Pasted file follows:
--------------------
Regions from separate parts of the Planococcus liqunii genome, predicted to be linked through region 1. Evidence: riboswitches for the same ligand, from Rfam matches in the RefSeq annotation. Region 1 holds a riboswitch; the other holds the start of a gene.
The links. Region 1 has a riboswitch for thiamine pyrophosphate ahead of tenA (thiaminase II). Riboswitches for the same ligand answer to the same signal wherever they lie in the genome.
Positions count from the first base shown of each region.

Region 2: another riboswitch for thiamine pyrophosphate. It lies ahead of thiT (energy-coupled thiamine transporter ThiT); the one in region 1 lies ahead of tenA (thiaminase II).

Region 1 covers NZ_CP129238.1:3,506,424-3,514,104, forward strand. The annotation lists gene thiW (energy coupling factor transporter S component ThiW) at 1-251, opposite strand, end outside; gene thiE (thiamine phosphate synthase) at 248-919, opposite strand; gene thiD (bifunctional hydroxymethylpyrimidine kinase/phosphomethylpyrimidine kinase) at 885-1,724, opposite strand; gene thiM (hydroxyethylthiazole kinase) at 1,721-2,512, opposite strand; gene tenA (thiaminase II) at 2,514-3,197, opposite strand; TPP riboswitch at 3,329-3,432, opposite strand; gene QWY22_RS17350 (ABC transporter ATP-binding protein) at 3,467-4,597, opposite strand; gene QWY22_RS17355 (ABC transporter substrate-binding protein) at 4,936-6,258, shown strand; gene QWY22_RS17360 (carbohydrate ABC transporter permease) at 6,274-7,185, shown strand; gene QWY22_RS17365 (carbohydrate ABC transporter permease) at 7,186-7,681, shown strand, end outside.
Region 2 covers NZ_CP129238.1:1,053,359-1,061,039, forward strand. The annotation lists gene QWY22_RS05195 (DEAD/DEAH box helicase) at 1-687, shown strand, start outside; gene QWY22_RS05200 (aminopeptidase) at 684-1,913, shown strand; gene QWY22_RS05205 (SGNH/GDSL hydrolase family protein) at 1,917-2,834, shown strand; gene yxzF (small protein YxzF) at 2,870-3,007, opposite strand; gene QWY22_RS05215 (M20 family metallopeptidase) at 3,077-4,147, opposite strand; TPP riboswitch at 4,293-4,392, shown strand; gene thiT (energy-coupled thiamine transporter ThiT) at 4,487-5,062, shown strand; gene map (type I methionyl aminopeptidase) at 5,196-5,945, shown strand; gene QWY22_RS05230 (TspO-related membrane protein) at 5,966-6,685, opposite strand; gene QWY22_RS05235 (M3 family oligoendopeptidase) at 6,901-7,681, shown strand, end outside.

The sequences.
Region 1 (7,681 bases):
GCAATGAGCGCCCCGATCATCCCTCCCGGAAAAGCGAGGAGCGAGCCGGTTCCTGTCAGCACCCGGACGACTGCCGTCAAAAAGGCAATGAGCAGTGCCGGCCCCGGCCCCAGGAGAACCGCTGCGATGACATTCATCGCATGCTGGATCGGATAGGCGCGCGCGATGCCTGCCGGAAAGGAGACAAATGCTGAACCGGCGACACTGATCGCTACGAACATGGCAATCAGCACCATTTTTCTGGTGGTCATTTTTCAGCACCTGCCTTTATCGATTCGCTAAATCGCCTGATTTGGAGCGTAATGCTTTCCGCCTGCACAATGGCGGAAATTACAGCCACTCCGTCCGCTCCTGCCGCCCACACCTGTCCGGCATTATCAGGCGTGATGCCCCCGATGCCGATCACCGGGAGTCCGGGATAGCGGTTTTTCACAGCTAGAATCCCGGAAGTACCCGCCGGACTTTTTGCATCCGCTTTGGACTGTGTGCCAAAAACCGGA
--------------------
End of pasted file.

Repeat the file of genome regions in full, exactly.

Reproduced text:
Regions from separate parts of the Planococcus liqunii genome, predicted to be linked through region 1. Evidence: riboswitches for the same ligand, from Rfam matches in the RefSeq annotation. Region 1 holds a riboswitch; the other holds the start of a gene.
The links. Region 1 has a riboswitch for thiamine pyrophosphate ahead of tenA (thiaminase II). Riboswitches for the same ligand answer to the same signal wherever they lie in the genome.
Positions count from the first base shown of each region.

Region 2: another riboswitch for thiamine pyrophosphate. It lies ahead of thiT (energy-coupled thiamine transporter ThiT); the one in region 1 lies ahead of tenA (thiaminase II).

Region 1 covers NZ_CP129238.1:3,506,424-3,514,104, forward strand. The annotation lists gene thiW (energy coupling factor transporter S component ThiW) at 1-251, opposite strand, end outside; gene thiE (thiamine phosphate synthase) at 248-919, opposite strand; gene thiD (bifunctional hydroxymethylpyrimidine kinase/phosphomethylpyrimidine kinase) at 885-1,724, opposite strand; gene thiM (hydroxyethylthiazole kinase) at 1,721-2,512, opposite strand; gene tenA (thiaminase II) at 2,514-3,197, opposite strand; TPP riboswitch at 3,329-3,432, opposite strand; gene QWY22_RS17350 (ABC transporter ATP-binding protein) at 3,467-4,597, opposite strand; gene QWY22_RS17355 (ABC transporter substrate-binding protein) at 4,936-6,258, shown strand; gene QWY22_RS17360 (carbohydrate ABC transporter permease) at 6,274-7,185, shown strand; gene QWY22_RS17365 (carbohydrate ABC transporter permease) at 7,186-7,681, shown strand, end outside.
Region 2 covers NZ_CP129238.1:1,053,359-1,061,039, forward strand. The annotation lists gene QWY22_RS05195 (DEAD/DEAH box helicase) at 1-687, shown strand, start outside; gene QWY22_RS05200 (aminopeptidase) at 684-1,913, shown strand; gene QWY22_RS05205 (SGNH/GDSL hydrolase family protein) at 1,917-2,834, shown strand; gene yxzF (small protein YxzF) at 2,870-3,007, opposite strand; gene QWY22_RS05215 (M20 family metallopeptidase) at 3,077-4,147, opposite strand; TPP riboswitch at 4,293-4,392, shown strand; gene thiT (energy-coupled thiamine transporter ThiT) at 4,487-5,062, shown strand; gene map (type I methionyl aminopeptidase) at 5,196-5,945, shown strand; gene QWY22_RS05230 (TspO-related membrane protein) at 5,966-6,685, opposite strand; gene QWY22_RS05235 (M3 family oligoendopeptidase) at 6,901-7,681, shown strand, end outside.

The sequences.
Region 1 (7,681 bases):
GCAATGAGCGCCCCGATCATCCCTCCCGGAAAAGCGAGGAGCGAGCCGGTTCCTGTCAGCACCCGGACGACTGCCGTCAAAAAGGCAATGAGCAGTGCCGGCCCCGGCCCCAGGAGAACCGCTGCGATGACATTCATCGCATGCTGGATCGGATAGGCGCGCGCGATGCCTGCCGGAAAGGAGACAAATGCTGAACCGGCGACACTGATCGCTACGAACATGGCAATCAGCACCATTTTTCTGGTGGTCATTTTTCAGCACCTGCCTTTATCGATTCGCTAAATCGCCTGATTTGGAGCGTAATGCTTTCCGCCTGCACAATGGCGGAAATTACAGCCACTCCGTCCGCTCCTGCCGCCCACACCTGTCCGGCATTATCAGGCGTGATGCCCCCGATGCCGATCACCGGGAGTCCGGGATAGCGGTTTTTCACAGCTAGAATCCCGGAAGTACCCGCCGGACTTTTTGCATCCGCTTTGGACTGTGTGCCAAAAACCGGA